NC wildlife refuge wants to expand, but local governments oppose it

kpoe@newsobserver.comFebruary 23, 2013 

The managers of a 110,000-acre federal wildlife refuge in eastern North Carolina hope to expand the refuge, but they’re facing opposition from surrounding communities and from the congressman who represents the area.

The Pocosin Lakes National Wildlife Refuge has asked the Southeast regional director of the U.S. Fish and Wildlife Service for permission to begin buying as much as 10,917 acres to help restore the area’s naturally boggy soils and reduce the risk of fire. The refuge would buy only from willing sellers, and it would begin looking for money to do so only after the new boundary is approved, said Refuge Manager Howard Phillips.

But local governments can’t tax federal land – and the governments of Hyde, Tyrrell and Washington counties, which include refuge property, have passed resolutions opposing expansion.

Nearly 90,000 acres of the refuge lie in Hyde County, and if the new boundary is approved, the service could buy another 4,727.

“The federal and state government(s) have a lot of acreage in Hyde County that’s already taken out of our local tax base,” said Barry Swindell, chairman of the Hyde County Board of Commissioners. “With less revenue, if we keep the same services in the county, then we have to raise taxes, and it will affect the citizens.”

The refuge isn’t trying to hurt the tax base, Phillips said. The Fish and Wildlife Service pays the counties in lieu of money they would receive from taxing the refuge land. In 2006, the service paid the three counties $81,622, or about 74 cents per acre, according to a report on the boundary expansion.

The money going to counties comes in part from Congress and in part from revenues from anything sold from refuge land. But as Congress has cut budgets, it hasn’t been appropriating as much as the counties would like, Phillips said.

“We’re one of the few agencies that actually pays something back to the county for the lands that get taken off the tax rolls,” Phillips said. “The other thing you have to think about is a lot of that money we pay to the counties, even if it’s a smaller amount than what they could tax, a lot of that money is like free money for them, because they’re not having to turn it around and spend it on infrastructure for us.”

The new lands are necessary to continue the refuge’s ecological goals of restoring wetland soils to their natural condition, Phillips said. Before the refuge was established in 1990, he said, much of the land had been ditched and drained for farms, a process that releases large amounts of carbon into the air, exacerbating climate change and making the area more susceptible to fire.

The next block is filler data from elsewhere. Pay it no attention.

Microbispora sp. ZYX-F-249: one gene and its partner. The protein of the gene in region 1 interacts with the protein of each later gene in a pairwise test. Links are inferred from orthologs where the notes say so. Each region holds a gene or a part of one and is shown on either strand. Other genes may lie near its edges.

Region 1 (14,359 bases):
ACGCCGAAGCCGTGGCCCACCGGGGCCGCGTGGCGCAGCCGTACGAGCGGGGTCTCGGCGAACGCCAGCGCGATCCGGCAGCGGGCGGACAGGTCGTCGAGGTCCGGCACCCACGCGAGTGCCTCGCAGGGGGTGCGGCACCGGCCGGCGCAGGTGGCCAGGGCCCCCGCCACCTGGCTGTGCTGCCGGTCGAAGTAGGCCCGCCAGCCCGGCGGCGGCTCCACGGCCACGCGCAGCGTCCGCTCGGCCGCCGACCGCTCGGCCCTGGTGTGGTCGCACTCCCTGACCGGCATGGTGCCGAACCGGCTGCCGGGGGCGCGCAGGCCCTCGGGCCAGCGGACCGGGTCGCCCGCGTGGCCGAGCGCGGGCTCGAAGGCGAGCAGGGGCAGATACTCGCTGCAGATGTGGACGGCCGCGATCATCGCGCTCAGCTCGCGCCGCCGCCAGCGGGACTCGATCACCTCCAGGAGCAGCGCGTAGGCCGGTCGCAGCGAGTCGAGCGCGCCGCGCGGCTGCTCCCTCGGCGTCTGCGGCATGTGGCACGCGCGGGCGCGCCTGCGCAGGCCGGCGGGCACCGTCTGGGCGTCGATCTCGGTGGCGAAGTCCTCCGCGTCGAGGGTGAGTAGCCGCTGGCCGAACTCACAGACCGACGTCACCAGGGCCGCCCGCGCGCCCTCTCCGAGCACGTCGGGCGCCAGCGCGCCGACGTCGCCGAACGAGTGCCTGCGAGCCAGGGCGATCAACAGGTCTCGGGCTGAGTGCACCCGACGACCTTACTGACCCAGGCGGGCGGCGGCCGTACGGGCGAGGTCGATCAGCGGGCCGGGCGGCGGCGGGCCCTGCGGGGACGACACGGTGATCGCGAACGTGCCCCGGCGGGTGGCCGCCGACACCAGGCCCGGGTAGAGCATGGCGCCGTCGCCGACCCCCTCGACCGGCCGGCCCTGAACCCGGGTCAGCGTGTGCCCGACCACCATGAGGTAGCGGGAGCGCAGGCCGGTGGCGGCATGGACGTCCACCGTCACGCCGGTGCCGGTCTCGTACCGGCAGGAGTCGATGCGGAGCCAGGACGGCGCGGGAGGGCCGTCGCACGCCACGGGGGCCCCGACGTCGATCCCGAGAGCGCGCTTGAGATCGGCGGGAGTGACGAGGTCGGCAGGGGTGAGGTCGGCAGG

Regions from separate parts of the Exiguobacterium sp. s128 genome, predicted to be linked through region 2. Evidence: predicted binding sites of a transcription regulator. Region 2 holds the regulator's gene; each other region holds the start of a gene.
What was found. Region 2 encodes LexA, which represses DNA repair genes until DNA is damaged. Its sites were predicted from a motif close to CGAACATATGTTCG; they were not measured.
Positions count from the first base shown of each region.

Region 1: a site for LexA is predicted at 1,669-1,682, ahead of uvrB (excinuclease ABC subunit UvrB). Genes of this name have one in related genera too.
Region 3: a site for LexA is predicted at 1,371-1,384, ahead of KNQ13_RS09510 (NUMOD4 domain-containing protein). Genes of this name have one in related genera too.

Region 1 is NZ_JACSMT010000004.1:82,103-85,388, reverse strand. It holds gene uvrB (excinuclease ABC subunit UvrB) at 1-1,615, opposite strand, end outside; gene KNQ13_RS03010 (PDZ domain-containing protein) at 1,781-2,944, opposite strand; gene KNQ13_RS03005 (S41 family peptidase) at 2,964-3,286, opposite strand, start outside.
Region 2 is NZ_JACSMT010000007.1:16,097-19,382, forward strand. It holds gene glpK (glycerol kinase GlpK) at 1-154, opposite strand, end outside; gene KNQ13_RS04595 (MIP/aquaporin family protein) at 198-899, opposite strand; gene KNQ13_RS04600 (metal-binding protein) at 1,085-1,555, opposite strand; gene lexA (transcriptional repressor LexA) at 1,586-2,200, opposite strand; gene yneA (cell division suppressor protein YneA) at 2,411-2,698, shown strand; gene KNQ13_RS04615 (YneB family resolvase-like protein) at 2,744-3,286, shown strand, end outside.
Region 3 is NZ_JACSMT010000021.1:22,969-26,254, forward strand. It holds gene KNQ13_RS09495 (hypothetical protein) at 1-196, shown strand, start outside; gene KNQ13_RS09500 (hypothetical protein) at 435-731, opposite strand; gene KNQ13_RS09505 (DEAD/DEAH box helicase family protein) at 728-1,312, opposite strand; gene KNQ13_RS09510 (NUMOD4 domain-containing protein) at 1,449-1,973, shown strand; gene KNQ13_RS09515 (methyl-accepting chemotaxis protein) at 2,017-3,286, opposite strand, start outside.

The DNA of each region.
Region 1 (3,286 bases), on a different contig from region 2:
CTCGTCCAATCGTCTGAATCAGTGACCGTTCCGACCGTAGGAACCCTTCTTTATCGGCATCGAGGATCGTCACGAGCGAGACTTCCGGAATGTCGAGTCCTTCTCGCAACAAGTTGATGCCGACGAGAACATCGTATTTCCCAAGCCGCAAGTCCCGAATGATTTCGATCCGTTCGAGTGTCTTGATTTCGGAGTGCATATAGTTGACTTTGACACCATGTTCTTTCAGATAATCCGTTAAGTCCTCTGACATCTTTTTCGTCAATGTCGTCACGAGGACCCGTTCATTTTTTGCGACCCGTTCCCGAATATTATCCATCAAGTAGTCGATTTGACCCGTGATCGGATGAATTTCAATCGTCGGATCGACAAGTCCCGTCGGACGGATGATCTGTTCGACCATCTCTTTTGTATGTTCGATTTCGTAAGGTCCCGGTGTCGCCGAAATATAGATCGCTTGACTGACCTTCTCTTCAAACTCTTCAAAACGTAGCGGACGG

“We want to try and restore the hydrology out in those areas so we can lessen the chance of those fires,” Phillips said.

But the present boundaries limit soil restoration because some areas of the refuge cannot be restored without affecting neighboring land, Phillips said.

In addition, some of the agricultural lands the refuge wants to buy would help waterfowl, Phillips said. The refuge allows local farmers to grow crops in some areas of the refuge and instead of charging rent asks them to leave a portion of the crop in the fields for waterfowl to feed on.

“The grain is important because we’re trying to maintain waterfowl numbers, and keep them up as high as we can, because a lot of people like to hunt them, or bird-watch,” Phillips said. “It’s a supplemental food source to them.”

The service pays for land acquisition from the Migratory Bird Conservation Fund and the Land and Water Conservation Fund, neither of which draws from traditional tax revenues.

Still, U.S. Rep. Walter Jones, a Republican who represents the area, wrote a letter to the service asking it not to expand the refuge because of the impact on taxpayers.

The service has an operations and maintenance backlog exceeding $3 billion, so just because the acquisition money doesn’t come from traditional taxes doesn’t mean expansion won’t cost the average taxpayer, said Jones’ legislative director, Joshua Bowlen.

“We’re in debt,” Bowlen said. “We’re running up deficits as far as the eye can see. We can’t take care of what we own. And yet Fish and Wildlife Service is proposing to add even more land to the federal inventory on top of what we already can’t take care of?”

Phillips said the national service will consider all comments before making a decision on the boundary.

Poe: 919-836-4918

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